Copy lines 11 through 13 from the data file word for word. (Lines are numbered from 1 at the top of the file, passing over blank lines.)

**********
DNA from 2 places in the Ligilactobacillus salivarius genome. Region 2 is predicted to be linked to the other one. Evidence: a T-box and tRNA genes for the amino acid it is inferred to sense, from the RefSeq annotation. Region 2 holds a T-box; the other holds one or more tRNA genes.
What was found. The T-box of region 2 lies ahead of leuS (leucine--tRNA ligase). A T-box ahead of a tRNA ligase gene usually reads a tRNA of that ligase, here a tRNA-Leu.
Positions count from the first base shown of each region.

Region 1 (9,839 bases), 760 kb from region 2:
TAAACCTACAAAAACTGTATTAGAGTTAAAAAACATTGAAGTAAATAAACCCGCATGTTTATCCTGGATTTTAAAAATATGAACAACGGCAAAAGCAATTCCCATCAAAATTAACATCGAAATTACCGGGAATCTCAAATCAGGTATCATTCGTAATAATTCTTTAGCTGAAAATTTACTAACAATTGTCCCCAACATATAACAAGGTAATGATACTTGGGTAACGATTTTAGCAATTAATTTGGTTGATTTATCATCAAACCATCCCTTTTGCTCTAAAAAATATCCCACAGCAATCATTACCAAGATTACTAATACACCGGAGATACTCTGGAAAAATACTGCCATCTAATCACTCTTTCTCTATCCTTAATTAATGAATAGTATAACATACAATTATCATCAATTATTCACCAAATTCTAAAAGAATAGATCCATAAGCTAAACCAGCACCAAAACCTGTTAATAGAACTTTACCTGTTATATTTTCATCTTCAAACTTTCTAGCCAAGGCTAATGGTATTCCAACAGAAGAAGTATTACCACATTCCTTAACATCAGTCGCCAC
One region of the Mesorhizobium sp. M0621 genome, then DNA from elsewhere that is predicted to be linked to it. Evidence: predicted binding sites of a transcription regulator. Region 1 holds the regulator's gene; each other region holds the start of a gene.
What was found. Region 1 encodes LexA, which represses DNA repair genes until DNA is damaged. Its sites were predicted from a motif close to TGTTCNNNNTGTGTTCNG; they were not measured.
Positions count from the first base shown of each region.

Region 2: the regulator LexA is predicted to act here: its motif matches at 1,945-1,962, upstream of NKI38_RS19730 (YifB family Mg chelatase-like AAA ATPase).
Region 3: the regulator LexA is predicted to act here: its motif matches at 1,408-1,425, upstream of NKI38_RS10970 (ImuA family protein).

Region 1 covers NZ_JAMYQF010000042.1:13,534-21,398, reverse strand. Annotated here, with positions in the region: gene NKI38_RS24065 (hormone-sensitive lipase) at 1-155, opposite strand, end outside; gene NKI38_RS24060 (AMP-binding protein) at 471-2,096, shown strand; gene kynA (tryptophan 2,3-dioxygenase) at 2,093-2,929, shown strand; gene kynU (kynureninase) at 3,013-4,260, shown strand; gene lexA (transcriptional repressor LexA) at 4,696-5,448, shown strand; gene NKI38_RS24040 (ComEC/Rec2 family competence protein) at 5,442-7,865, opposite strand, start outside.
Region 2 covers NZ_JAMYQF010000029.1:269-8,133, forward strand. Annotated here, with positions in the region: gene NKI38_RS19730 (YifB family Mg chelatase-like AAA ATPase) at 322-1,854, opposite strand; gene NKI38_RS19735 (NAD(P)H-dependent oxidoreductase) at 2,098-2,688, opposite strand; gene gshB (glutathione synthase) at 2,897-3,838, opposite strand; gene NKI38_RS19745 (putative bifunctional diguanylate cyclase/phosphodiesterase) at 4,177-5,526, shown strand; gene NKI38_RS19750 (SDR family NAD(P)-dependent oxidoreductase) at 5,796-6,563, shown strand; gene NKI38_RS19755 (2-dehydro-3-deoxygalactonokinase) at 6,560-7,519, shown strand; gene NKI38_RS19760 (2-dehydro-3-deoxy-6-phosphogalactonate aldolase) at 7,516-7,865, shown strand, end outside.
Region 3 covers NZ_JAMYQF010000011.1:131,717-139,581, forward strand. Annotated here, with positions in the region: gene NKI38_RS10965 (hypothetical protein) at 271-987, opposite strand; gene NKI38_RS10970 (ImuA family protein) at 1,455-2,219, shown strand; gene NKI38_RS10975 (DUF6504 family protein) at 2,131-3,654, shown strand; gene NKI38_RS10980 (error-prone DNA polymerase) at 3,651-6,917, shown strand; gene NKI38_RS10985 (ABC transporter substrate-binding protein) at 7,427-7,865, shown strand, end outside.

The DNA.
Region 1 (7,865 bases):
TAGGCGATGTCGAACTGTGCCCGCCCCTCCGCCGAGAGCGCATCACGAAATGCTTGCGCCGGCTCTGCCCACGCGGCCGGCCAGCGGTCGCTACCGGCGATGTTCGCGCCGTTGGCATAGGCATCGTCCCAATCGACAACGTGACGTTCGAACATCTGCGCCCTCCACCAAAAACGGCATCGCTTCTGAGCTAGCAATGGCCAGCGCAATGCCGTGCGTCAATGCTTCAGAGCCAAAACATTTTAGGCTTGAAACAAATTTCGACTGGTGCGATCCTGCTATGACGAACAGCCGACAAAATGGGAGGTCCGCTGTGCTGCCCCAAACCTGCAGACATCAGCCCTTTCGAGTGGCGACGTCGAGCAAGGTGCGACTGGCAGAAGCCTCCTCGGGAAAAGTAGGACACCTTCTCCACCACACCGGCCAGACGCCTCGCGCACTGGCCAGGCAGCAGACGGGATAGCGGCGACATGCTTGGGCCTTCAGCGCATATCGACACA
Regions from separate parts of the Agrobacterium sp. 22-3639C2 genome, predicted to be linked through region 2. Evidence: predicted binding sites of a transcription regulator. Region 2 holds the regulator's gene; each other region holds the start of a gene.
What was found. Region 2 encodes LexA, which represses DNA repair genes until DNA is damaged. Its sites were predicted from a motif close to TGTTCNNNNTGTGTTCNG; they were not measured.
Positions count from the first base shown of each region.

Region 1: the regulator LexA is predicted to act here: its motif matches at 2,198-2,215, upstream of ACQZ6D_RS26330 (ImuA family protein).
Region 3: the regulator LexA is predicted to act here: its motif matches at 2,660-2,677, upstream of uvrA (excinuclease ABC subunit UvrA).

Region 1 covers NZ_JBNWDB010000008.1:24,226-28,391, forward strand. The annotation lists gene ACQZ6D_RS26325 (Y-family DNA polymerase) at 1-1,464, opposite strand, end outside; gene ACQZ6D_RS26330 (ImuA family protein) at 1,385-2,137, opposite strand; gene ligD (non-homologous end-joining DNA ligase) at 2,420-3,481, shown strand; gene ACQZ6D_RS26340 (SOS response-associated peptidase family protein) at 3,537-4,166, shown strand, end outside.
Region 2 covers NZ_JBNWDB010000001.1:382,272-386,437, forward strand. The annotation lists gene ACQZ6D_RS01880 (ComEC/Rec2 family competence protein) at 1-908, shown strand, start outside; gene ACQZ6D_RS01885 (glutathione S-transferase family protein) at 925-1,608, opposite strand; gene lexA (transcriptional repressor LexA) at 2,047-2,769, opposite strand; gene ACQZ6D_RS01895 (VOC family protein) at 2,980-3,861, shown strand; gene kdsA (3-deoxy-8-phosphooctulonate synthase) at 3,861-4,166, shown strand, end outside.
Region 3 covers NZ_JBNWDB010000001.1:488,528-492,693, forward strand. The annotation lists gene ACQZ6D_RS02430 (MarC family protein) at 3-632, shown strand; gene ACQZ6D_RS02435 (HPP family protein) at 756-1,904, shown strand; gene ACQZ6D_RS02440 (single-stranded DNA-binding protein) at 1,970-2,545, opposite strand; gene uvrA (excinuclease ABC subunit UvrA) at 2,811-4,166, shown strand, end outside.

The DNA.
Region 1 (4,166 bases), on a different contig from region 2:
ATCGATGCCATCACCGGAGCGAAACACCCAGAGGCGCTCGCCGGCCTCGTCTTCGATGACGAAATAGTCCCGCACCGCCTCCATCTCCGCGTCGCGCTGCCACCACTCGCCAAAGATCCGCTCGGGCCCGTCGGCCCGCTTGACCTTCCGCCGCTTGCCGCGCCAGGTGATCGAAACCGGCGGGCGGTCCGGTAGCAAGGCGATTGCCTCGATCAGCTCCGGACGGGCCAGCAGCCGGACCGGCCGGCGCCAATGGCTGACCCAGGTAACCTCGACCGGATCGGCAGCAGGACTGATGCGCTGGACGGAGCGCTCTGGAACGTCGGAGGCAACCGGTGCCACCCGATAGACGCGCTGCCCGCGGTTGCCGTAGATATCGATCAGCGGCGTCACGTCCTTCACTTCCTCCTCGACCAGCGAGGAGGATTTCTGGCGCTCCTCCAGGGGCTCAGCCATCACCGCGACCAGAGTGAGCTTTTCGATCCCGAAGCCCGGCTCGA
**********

Region 1 covers NZ_JAMYQF010000042.1:13,534-21,398, reverse strand. Annotated here, with positions in the region: gene NKI38_RS24065 (hormone-sensitive lipase) at 1-155, opposite strand, end outside; gene NKI38_RS24060 (AMP-binding protein) at 471-2,096, shown strand; gene kynA (tryptophan 2,3-dioxygenase) at 2,093-2,929, shown strand; gene kynU (kynureninase) at 3,013-4,260, shown strand; gene lexA (transcriptional repressor LexA) at 4,696-5,448, shown strand; gene NKI38_RS24040 (ComEC/Rec2 family competence protein) at 5,442-7,865, opposite strand, start outside.
Region 2 covers NZ_JAMYQF010000029.1:269-8,133, forward strand. Annotated here, with positions in the region: gene NKI38_RS19730 (YifB family Mg chelatase-like AAA ATPase) at 322-1,854, opposite strand; gene NKI38_RS19735 (NAD(P)H-dependent oxidoreductase) at 2,098-2,688, opposite strand; gene gshB (glutathione synthase) at 2,897-3,838, opposite strand; gene NKI38_RS19745 (putative bifunctional diguanylate cyclase/phosphodiesterase) at 4,177-5,526, shown strand; gene NKI38_RS19750 (SDR family NAD(P)-dependent oxidoreductase) at 5,796-6,563, shown strand; gene NKI38_RS19755 (2-dehydro-3-deoxygalactonokinase) at 6,560-7,519, shown strand; gene NKI38_RS19760 (2-dehydro-3-deoxy-6-phosphogalactonate aldolase) at 7,516-7,865, shown strand, end outside.
Region 3 covers NZ_JAMYQF010000011.1:131,717-139,581, forward strand. Annotated here, with positions in the region: gene NKI38_RS10965 (hypothetical protein) at 271-987, opposite strand; gene NKI38_RS10970 (ImuA family protein) at 1,455-2,219, shown strand; gene NKI38_RS10975 (DUF6504 family protein) at 2,131-3,654, shown strand; gene NKI38_RS10980 (error-prone DNA polymerase) at 3,651-6,917, shown strand; gene NKI38_RS10985 (ABC transporter substrate-binding protein) at 7,427-7,865, shown strand, end outside.